Tuesday, 22 January 2019

RETRO REVIEWING: Miscellaneous Trio - James Grady, Gregory David Roberts and Donato Carrisi

No real intent behind this grouping. A miscellaneous collection of reviews books! Last Days of the Condor was published in August 2015 and it plopped through my letter box one day. Reader, I liked it.

Last Days of the Condor - James Grady 27 Aug 2015

Mr. Grady’s previous book about the Condor, Six Days of the Condor,  was made into a Hollywood film, clearly shortened from the book as it was called Three Days of the Condor!! Reading this story has made me want to watch the film and probably read the first book.

Mr. Grady is a best selling author and with good reason. This story is a tour de force of excitement and precision. I barely had time to catch my breath. It is truly action packed and I enjoyed it immensely. I found it required a high level of concentration to get the best from it as some of the spy protocols and practices were convoluted to say the least, as well as incredibly clever and well thought out. The tension and intrigue were sustained consistently . Violent in places but necessary violence for the most part to make it clear how ruthless a business espionage is.

I found the characters believable within the contact of the setting. Whether the character of the Condor was sustained from the first book I can't say as I haven’t read it. But the characters retained their humanity throughout in spite of the sometimes awful things they endured and carried out themselves.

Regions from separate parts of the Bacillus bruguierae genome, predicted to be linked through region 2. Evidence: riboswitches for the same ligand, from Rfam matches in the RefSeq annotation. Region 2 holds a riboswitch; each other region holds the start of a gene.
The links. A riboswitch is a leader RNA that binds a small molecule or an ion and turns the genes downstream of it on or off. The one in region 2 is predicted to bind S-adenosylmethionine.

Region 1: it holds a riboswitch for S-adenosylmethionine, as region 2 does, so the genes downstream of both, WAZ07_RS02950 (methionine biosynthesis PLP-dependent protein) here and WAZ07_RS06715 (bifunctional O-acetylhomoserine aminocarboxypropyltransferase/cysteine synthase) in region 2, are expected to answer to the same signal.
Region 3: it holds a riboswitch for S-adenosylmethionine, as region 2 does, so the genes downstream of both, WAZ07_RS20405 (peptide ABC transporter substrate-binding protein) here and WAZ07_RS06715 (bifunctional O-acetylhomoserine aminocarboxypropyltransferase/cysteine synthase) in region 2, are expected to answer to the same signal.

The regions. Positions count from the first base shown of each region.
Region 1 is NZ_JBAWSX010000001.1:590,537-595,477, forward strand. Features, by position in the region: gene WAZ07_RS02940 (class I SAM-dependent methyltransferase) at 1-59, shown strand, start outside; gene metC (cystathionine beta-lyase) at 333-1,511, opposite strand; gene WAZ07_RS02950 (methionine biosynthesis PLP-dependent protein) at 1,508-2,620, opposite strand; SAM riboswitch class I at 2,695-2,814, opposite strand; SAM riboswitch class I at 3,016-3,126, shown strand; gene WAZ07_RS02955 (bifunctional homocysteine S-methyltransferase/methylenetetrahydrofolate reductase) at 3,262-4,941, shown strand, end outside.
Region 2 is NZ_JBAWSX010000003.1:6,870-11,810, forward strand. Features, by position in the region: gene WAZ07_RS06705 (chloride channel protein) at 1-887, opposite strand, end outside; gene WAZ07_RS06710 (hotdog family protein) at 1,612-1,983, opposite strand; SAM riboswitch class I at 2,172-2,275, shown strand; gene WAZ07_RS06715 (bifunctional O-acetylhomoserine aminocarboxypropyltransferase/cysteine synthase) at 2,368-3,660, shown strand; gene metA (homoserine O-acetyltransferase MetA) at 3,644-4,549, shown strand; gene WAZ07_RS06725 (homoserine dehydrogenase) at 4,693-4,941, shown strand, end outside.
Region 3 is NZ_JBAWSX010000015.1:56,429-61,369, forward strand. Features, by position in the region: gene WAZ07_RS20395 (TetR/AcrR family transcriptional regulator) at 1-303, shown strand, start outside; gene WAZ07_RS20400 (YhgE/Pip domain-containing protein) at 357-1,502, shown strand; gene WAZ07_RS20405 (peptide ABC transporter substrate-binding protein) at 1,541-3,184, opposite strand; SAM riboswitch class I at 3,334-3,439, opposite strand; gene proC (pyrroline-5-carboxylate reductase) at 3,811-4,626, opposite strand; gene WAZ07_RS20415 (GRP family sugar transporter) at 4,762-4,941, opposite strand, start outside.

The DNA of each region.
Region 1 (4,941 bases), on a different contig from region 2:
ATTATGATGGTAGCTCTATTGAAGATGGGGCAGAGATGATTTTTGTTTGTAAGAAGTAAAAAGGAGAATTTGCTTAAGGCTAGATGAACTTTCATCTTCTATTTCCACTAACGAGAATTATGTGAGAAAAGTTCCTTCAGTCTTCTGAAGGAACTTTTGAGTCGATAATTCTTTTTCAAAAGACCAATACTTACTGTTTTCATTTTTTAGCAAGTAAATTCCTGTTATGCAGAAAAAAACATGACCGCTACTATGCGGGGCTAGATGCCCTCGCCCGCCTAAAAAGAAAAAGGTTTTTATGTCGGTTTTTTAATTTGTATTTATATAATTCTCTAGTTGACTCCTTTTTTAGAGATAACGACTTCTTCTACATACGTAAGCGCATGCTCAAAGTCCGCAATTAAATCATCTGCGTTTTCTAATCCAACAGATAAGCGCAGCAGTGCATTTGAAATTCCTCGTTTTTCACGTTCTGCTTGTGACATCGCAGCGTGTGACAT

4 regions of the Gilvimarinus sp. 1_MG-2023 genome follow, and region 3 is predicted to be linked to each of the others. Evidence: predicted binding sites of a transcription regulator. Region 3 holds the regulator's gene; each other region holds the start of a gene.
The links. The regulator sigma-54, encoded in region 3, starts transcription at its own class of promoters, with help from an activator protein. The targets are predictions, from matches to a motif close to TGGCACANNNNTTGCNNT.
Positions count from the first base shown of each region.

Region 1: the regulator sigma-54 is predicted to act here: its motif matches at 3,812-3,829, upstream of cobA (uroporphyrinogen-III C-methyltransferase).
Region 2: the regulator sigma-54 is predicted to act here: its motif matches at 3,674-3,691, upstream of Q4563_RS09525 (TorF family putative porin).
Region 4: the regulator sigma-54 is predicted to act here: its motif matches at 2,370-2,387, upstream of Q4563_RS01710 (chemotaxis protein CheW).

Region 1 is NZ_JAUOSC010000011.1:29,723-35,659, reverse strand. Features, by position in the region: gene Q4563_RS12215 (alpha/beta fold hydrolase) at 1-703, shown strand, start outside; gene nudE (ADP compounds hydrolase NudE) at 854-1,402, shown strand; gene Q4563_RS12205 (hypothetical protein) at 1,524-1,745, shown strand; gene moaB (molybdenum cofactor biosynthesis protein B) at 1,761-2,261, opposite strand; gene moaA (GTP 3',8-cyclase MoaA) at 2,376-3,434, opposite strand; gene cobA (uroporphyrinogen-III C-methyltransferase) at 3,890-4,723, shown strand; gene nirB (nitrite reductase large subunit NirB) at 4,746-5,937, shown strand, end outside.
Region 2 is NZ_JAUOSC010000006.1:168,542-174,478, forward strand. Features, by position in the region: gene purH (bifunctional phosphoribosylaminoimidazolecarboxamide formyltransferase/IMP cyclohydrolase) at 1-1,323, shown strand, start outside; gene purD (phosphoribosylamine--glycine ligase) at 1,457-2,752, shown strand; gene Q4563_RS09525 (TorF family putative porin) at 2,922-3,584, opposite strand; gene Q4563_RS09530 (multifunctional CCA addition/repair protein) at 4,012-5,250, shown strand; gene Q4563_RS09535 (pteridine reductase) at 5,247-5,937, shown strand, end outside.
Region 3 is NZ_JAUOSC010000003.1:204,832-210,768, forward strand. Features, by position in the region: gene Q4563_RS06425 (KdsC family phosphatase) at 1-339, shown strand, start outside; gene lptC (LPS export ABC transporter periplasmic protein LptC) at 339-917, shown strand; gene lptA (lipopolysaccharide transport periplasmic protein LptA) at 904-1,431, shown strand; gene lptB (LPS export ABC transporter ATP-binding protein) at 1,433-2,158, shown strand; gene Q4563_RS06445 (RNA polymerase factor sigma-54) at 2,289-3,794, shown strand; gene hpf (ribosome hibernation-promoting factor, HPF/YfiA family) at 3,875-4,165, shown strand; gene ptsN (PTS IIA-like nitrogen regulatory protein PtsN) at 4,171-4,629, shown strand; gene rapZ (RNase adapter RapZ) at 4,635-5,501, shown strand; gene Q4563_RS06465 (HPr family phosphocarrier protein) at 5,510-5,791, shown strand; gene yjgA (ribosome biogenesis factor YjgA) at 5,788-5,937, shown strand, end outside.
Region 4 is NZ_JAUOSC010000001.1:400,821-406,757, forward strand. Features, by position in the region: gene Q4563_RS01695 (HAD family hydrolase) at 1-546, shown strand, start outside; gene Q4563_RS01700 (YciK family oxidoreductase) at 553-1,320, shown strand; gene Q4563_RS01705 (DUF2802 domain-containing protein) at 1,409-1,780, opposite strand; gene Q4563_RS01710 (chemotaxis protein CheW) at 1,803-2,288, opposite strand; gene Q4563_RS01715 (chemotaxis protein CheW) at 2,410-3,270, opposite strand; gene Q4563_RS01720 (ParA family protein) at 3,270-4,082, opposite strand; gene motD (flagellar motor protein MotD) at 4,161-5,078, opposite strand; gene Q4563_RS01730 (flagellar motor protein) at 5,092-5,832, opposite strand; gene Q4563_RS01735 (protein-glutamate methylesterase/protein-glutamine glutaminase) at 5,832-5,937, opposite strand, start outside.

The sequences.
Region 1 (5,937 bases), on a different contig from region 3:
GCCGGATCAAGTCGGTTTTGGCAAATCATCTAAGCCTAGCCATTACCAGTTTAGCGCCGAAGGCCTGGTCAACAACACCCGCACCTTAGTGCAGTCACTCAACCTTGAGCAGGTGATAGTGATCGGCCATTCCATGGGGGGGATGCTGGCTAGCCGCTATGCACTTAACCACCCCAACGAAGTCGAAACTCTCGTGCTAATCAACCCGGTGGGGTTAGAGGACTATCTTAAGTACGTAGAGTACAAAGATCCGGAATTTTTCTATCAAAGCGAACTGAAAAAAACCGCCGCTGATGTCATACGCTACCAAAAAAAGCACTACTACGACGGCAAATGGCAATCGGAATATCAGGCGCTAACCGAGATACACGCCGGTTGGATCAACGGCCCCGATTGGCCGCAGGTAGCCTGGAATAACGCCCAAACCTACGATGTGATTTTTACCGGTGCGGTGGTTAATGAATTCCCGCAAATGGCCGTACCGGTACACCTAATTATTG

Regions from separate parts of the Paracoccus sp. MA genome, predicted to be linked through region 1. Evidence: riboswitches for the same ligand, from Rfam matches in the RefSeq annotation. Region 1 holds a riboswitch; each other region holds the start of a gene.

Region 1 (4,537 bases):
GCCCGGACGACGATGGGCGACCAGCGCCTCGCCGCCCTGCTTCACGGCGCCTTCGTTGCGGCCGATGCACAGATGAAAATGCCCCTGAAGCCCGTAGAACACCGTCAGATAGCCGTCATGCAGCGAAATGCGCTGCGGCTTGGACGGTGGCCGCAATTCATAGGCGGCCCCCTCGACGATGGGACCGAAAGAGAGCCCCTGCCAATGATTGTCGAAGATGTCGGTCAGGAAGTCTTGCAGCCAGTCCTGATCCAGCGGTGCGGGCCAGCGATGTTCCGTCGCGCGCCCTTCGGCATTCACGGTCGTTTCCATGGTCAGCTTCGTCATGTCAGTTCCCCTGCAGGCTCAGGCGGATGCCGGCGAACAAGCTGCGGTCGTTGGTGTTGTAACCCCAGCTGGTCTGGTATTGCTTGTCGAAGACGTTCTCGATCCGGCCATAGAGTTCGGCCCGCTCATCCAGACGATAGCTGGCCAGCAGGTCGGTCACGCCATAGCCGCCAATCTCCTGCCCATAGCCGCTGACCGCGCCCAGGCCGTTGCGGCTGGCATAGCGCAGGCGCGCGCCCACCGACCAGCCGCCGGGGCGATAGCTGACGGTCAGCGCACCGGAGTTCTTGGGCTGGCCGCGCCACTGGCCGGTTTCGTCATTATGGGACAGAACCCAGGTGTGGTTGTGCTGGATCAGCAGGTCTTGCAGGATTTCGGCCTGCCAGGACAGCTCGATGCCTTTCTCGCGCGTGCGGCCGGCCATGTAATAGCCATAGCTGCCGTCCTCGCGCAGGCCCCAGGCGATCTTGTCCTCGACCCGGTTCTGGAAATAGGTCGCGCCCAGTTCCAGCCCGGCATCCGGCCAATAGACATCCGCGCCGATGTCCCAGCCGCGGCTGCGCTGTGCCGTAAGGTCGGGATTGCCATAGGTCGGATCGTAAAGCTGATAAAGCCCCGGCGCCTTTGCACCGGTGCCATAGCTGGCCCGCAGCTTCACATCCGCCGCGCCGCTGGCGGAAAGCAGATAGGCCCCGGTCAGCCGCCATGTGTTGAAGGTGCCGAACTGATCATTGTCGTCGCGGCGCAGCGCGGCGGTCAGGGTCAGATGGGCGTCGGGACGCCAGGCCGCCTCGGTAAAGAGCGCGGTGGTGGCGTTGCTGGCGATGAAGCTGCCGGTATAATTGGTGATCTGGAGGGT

Someone I was reviewing for absolutely raved about Shantaram and was desperate for an ARC of the follow up. I believe that I received this advance copy of the follow up accidentally as the publicist misinterpreted the email from her which was requesting a different book to be sent to me. Two books were sent to me. So I read and reviewed them both.  It would have been rude not to! (The lady I was reviewing for did get her own copy of The Mountain Shadow, published in October 2015, I'm pleased to say).

Before I begin I must confess that I haven’t read Shantaram. I know, I know, I feel bad that I have been privileged to read The Mountain Shadow without serving my apprenticeship. But I do now have a copy of Shantaram and I will read it. Although I may change my opinion retrospectively when I have done so I don’t feel that my enjoyment of The Mountain Shadow has been compromised by the omission. 

This book is a glorious paradox. On the one hand you have a catalogue of criminality; torture, corruption, the mafia, violence, fraud, bribery, drug abuse, prostitution, gang wars, arson and then you are treated to aphorisms that would grace the pages of any new age, self help book of spiritual insight. At one point I thought Gregory David Roberts had morphed into Neale Donald Walsch and I was reading Conversations With God!